Morning Markets: Does anyone know what this company is worth?
The fascinating case of SmileDirectClub and its hard-to-nail-down-valuation continued this morning, with the recently-public direct-to-consumer teeth-straightening startup losing another 1.4 percent of its value as of the time of writing. The company shed around 12 percent yesterday, making today’s losses appear modest in comparison.
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The heavily-backed unicorn is worth $3.68 billion today, a fraction of its IPO valuation set in earlier this year when the firm was worth $23 per share and valued at $8.9 billion. Today, SmileDirect is worth $9.56 per share.
When we last checked in SmileDirectClub’s falling market valuation it was worth $3.94 billion. At that time I wasn’t convinced that it had too much further to fall. After all, the company had an entire year since its final private round to grow, surely it had added a good-sized chunk of value during that period; especially as it raised about a year ago, and therefore had plenty of capital to put to work.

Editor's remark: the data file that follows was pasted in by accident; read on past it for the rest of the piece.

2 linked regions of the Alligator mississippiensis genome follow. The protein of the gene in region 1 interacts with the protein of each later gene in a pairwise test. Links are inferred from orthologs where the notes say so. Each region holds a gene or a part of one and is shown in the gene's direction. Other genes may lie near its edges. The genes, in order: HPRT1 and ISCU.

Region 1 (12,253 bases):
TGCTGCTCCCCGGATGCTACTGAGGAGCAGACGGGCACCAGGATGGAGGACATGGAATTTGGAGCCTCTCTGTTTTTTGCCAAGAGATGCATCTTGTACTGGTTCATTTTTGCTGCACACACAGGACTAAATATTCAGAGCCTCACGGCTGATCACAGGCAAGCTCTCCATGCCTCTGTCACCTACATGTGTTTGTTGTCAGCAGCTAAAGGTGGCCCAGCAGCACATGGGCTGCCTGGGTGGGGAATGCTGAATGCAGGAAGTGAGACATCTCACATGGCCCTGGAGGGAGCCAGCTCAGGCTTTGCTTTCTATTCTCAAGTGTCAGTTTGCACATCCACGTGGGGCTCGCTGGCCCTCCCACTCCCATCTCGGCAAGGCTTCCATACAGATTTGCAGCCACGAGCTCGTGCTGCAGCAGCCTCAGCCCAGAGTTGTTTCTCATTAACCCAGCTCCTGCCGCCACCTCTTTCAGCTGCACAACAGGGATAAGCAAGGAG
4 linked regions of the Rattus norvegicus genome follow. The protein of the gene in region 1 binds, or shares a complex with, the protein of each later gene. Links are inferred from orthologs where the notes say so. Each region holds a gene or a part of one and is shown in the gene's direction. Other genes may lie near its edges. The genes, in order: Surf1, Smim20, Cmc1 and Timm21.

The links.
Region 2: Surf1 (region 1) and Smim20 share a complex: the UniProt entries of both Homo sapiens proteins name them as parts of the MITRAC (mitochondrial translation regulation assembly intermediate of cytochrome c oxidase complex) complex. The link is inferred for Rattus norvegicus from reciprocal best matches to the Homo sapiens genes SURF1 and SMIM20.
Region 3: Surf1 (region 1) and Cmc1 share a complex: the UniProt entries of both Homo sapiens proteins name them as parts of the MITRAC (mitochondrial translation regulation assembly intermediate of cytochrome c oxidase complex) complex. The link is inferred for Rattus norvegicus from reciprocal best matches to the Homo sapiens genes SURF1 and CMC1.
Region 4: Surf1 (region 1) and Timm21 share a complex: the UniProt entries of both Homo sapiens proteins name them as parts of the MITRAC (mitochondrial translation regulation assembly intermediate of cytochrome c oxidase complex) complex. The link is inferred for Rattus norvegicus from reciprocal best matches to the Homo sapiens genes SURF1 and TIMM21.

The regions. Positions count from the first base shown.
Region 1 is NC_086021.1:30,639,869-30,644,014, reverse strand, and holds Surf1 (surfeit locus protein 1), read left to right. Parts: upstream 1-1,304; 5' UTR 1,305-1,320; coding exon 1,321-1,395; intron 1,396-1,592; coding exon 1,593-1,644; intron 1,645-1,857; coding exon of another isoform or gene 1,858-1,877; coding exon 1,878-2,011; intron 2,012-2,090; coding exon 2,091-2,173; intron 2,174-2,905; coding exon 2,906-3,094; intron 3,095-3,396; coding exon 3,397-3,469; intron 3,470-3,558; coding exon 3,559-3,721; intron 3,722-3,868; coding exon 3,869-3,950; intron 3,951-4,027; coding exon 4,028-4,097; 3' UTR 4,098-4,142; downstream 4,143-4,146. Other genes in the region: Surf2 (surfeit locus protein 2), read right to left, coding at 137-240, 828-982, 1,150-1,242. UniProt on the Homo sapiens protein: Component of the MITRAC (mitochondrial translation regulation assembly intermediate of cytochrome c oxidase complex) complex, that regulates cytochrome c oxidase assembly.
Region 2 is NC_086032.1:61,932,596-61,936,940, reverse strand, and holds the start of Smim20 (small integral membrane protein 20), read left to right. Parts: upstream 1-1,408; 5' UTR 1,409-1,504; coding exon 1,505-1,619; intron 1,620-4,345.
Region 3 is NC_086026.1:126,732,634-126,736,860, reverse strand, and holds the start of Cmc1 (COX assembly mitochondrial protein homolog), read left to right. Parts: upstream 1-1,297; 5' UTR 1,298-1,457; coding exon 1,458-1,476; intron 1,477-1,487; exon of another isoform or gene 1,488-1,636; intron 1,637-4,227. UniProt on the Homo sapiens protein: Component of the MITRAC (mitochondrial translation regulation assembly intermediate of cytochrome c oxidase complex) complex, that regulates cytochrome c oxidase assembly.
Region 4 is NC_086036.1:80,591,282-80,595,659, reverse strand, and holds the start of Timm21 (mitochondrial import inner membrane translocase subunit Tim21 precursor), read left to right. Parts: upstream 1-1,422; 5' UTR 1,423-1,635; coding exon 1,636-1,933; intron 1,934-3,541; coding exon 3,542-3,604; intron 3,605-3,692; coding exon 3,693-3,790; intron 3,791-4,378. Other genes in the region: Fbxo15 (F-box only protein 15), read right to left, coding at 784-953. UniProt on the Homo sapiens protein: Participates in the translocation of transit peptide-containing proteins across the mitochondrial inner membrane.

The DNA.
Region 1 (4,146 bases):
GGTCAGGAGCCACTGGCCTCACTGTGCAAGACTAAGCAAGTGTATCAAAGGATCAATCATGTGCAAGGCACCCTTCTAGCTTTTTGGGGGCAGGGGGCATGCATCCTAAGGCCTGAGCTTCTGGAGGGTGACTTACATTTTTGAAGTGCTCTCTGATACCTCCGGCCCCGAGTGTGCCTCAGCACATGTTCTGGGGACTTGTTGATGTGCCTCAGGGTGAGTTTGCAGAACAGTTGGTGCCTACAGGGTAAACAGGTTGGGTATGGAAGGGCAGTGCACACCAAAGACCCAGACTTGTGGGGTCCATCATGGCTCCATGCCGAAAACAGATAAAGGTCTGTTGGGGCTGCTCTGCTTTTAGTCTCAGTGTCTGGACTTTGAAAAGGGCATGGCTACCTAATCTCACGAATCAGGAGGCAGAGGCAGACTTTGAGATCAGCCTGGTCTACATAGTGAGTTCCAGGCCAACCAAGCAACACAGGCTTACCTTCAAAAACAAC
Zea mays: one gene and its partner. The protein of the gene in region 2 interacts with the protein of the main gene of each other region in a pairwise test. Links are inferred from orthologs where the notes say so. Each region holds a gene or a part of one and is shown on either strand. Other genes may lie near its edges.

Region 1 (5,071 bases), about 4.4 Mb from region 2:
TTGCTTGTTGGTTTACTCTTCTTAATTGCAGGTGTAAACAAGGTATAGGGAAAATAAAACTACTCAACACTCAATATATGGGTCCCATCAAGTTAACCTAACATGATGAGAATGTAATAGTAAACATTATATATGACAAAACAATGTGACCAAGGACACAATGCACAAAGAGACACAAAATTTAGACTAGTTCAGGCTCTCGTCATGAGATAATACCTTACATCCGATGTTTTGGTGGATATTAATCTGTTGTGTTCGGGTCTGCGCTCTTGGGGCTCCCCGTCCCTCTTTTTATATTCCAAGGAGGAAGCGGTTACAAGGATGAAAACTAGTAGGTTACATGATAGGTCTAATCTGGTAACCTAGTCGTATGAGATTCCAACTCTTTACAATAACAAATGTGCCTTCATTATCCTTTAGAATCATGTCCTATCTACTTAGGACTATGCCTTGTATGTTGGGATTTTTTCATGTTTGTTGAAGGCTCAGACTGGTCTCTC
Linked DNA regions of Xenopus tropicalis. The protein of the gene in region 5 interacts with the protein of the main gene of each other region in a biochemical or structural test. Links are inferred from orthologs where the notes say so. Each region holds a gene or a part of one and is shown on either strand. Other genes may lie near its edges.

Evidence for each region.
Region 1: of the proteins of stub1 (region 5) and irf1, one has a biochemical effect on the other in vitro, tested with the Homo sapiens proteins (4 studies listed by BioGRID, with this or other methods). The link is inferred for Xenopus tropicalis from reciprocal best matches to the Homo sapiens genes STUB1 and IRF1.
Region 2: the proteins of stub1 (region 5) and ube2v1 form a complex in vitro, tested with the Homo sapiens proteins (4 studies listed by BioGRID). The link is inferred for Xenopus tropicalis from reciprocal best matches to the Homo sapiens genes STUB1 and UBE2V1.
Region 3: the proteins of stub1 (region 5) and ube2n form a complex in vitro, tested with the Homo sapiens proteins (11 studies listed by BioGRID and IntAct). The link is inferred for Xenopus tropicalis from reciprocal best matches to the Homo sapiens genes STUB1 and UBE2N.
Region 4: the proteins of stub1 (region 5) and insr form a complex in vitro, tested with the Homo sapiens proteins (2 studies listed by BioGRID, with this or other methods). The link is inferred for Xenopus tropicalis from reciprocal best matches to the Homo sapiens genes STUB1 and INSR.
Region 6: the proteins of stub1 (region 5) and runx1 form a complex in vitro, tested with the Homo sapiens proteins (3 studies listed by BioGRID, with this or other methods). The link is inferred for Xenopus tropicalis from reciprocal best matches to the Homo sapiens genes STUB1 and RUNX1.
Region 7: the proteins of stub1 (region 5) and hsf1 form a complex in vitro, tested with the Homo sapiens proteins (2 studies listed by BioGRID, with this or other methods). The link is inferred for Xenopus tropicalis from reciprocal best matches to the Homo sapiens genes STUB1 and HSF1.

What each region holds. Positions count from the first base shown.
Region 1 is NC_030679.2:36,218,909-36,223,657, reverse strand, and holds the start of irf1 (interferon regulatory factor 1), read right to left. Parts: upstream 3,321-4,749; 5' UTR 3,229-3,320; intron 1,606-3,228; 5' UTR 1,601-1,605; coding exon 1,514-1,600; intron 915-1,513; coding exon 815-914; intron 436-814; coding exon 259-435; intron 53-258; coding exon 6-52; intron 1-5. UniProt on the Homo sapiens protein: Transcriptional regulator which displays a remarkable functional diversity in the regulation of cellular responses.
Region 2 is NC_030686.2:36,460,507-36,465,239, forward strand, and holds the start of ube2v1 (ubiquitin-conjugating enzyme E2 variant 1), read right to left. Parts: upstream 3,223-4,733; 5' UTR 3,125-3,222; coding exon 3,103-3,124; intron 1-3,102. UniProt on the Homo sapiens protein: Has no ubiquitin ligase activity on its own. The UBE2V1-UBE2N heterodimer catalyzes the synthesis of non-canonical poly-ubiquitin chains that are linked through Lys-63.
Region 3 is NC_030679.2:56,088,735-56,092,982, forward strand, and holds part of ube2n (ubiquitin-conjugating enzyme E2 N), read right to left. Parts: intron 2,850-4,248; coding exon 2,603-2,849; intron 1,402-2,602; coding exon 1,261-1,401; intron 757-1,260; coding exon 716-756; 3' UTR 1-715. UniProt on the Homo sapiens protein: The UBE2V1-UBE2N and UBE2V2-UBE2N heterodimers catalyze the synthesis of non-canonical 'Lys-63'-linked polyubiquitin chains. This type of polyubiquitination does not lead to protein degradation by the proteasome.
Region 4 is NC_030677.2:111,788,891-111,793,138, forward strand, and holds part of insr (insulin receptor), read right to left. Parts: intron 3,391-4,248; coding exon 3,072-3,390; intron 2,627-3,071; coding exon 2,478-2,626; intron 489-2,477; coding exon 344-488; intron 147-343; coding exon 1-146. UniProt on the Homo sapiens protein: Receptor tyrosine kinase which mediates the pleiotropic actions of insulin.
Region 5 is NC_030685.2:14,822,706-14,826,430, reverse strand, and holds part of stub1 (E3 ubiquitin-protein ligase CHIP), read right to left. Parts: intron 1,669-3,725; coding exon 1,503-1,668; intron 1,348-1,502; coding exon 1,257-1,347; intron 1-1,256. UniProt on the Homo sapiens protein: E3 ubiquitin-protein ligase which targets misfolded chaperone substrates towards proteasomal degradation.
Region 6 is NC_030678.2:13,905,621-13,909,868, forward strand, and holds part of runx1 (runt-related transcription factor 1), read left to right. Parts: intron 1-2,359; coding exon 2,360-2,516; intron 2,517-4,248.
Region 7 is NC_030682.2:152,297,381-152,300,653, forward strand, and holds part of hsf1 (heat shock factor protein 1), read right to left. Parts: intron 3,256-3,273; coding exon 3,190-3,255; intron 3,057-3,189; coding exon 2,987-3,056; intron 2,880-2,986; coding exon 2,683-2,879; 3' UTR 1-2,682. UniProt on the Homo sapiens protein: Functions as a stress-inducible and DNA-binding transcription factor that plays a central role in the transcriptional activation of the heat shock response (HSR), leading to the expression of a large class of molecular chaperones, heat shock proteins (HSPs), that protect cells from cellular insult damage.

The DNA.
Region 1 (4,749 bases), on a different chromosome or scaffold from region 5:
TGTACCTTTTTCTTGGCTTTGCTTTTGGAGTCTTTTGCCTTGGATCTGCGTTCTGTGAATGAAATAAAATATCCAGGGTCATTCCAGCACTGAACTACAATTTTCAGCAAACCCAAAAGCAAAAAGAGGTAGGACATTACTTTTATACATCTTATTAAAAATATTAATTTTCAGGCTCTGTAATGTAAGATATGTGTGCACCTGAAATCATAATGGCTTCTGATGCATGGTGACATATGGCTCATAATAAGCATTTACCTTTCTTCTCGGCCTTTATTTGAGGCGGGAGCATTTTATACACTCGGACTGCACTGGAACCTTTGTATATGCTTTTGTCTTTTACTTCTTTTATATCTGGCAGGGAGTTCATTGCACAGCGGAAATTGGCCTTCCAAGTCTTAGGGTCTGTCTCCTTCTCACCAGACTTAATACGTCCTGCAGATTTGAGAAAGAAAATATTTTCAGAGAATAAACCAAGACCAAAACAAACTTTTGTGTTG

But, no, since that small article the Nashville-based company has shed about a quarter billion dollars in value.
The SmileDirectClub saga could be viewed through the lens of private and public valuations, and the occasional disconnect between them. For example, if SmileDirectClub was worth $3.2 billion as a private company in October of 2018, it was probably not worth $8.9 billion a year later when it went public.
Rare is the company that can nearly treble in value in a four-quarter period. But since the IPO, the stock market has bid down the company’s valuation so sharply that it could be argued that the company is fairly valued now, and was therefore overvalued a year ago during its final private round.
If this is all a bit frustrating, I understand. During a period when companies are accreting lots of putative value, nailing down a fair market price can be a topsy-turvy process. But, undergirding the confusion around the value of certain assets is the fact that we’re constantly valuing unprofitable companies. That makes putting a price on them harder than, say, a profitable company.
Traditional valuation methods, like valuing a company on a multiple of its profit, don’t work with so many unprofitable companies going public this year. And, with many of them sporting huge, and complex businesses (Uber is a great example of this), valuing them is hard. This is at least partially how the private markets have gotten some companies very wrong this year (Uber, Lyft, SmileDirectClub, Peloton, etc.).
Illustration: Dom Guzman
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